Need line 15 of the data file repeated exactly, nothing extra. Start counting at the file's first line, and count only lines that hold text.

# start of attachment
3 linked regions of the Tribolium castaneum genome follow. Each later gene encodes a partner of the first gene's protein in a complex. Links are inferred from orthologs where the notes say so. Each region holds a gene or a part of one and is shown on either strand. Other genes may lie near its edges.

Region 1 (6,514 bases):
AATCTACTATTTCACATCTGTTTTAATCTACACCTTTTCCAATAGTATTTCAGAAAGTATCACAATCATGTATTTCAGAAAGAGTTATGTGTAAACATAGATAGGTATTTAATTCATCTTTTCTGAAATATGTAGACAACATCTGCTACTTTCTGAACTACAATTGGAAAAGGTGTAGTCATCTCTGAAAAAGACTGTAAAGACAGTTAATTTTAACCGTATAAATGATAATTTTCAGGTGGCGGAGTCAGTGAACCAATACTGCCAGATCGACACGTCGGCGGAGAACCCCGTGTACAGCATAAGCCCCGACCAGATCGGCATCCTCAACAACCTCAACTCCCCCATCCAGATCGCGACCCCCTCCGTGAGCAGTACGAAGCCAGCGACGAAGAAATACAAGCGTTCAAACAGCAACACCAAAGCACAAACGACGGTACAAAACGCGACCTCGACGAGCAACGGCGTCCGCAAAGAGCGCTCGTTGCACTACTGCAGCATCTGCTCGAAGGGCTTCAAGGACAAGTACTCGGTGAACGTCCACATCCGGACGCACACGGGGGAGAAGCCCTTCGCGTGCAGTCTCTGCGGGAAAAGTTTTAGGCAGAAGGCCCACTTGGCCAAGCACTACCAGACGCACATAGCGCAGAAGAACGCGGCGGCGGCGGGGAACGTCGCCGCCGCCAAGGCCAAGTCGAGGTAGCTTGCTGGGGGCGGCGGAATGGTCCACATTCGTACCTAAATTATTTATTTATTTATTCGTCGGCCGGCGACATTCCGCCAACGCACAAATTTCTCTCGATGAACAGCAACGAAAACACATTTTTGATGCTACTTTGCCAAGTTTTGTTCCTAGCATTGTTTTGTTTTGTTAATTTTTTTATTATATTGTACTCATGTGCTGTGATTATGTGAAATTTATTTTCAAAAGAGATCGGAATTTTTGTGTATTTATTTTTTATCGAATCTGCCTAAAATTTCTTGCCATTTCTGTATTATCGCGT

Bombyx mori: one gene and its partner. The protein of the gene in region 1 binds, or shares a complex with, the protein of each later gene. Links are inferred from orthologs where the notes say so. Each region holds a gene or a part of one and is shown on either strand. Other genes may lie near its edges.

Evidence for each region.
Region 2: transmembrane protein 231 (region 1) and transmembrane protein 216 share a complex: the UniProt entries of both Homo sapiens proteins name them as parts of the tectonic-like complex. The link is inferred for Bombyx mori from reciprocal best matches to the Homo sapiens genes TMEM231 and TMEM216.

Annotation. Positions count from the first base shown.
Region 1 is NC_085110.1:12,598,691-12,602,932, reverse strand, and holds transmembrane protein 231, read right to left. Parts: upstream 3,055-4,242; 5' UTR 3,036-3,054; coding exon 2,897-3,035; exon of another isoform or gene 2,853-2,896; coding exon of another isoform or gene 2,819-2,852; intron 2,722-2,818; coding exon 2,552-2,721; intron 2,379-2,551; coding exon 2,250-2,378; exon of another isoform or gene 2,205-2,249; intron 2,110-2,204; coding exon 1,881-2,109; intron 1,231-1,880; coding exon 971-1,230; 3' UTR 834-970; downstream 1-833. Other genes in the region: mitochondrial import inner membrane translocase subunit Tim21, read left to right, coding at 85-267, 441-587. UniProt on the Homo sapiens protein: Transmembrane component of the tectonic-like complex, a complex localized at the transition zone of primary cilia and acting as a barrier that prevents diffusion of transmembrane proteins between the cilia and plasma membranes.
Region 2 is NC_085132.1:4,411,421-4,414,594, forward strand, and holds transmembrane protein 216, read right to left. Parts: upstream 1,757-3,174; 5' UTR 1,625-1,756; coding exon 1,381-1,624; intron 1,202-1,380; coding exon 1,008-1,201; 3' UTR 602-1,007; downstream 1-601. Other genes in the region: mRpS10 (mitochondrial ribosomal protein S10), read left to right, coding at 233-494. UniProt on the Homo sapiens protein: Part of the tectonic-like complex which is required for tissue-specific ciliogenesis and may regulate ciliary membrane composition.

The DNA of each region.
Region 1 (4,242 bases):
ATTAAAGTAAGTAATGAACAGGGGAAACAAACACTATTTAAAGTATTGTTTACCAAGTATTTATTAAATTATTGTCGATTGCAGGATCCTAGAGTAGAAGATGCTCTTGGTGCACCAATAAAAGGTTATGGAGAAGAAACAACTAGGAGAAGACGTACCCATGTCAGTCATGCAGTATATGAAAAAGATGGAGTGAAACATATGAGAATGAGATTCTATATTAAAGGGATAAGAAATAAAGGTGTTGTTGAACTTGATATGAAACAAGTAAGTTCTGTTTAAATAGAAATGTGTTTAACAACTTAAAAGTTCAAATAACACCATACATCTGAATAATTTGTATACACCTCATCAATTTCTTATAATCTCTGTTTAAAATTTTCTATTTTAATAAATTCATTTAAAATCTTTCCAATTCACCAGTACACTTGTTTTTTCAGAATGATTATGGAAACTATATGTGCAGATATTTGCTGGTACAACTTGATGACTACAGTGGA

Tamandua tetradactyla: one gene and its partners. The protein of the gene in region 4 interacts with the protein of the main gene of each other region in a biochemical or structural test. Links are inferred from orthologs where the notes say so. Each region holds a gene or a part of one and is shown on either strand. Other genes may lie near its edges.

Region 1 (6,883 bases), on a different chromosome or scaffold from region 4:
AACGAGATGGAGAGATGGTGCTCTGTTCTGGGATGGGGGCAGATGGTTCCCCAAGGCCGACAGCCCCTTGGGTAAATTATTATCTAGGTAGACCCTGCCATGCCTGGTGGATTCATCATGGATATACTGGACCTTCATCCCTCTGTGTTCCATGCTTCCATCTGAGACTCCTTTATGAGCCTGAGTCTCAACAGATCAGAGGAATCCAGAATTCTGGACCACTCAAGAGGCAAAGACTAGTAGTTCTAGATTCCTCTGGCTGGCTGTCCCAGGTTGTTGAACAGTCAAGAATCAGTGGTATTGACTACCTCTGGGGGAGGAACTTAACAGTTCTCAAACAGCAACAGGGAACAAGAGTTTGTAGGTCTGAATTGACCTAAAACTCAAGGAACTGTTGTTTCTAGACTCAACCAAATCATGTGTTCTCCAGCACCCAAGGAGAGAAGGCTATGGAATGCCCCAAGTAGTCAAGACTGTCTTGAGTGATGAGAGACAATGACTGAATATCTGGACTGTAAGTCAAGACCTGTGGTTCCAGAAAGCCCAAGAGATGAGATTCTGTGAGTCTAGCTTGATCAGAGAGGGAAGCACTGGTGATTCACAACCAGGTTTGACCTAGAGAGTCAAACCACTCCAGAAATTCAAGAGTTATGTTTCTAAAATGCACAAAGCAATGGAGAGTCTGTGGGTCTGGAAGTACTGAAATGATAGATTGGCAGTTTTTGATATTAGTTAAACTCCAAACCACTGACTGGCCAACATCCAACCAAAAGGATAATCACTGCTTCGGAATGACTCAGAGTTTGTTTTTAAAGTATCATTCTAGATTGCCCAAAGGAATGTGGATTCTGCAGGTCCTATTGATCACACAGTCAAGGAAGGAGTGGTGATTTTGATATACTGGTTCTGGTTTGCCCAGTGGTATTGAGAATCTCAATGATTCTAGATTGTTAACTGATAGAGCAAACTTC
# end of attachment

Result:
AACGAGATGGAGAGATGGTGCTCTGTTCTGGGATGGGGGCAGATGGTTCCCCAAGGCCGACAGCCCCTTGGGTAAATTATTATCTAGGTAGACCCTGCCATGCCTGGTGGATTCATCATGGATATACTGGACCTTCATCCCTCTGTGTTCCATGCTTCCATCTGAGACTCCTTTATGAGCCTGAGTCTCAACAGATCAGAGGAATCCAGAATTCTGGACCACTCAAGAGGCAAAGACTAGTAGTTCTAGATTCCTCTGGCTGGCTGTCCCAGGTTGTTGAACAGTCAAGAATCAGTGGTATTGACTACCTCTGGGGGAGGAACTTAACAGTTCTCAAACAGCAACAGGGAACAAGAGTTTGTAGGTCTGAATTGACCTAAAACTCAAGGAACTGTTGTTTCTAGACTCAACCAAATCATGTGTTCTCCAGCACCCAAGGAGAGAAGGCTATGGAATGCCCCAAGTAGTCAAGACTGTCTTGAGTGATGAGAGACAATGACTGAATATCTGGACTGTAAGTCAAGACCTGTGGTTCCAGAAAGCCCAAGAGATGAGATTCTGTGAGTCTAGCTTGATCAGAGAGGGAAGCACTGGTGATTCACAACCAGGTTTGACCTAGAGAGTCAAACCACTCCAGAAATTCAAGAGTTATGTTTCTAAAATGCACAAAGCAATGGAGAGTCTGTGGGTCTGGAAGTACTGAAATGATAGATTGGCAGTTTTTGATATTAGTTAAACTCCAAACCACTGACTGGCCAACATCCAACCAAAAGGATAATCACTGCTTCGGAATGACTCAGAGTTTGTTTTTAAAGTATCATTCTAGATTGCCCAAAGGAATGTGGATTCTGCAGGTCCTATTGATCACACAGTCAAGGAAGGAGTGGTGATTTTGATATACTGGTTCTGGTTTGCCCAGTGGTATTGAGAATCTCAATGATTCTAGATTGTTAACTGATAGAGCAAACTTC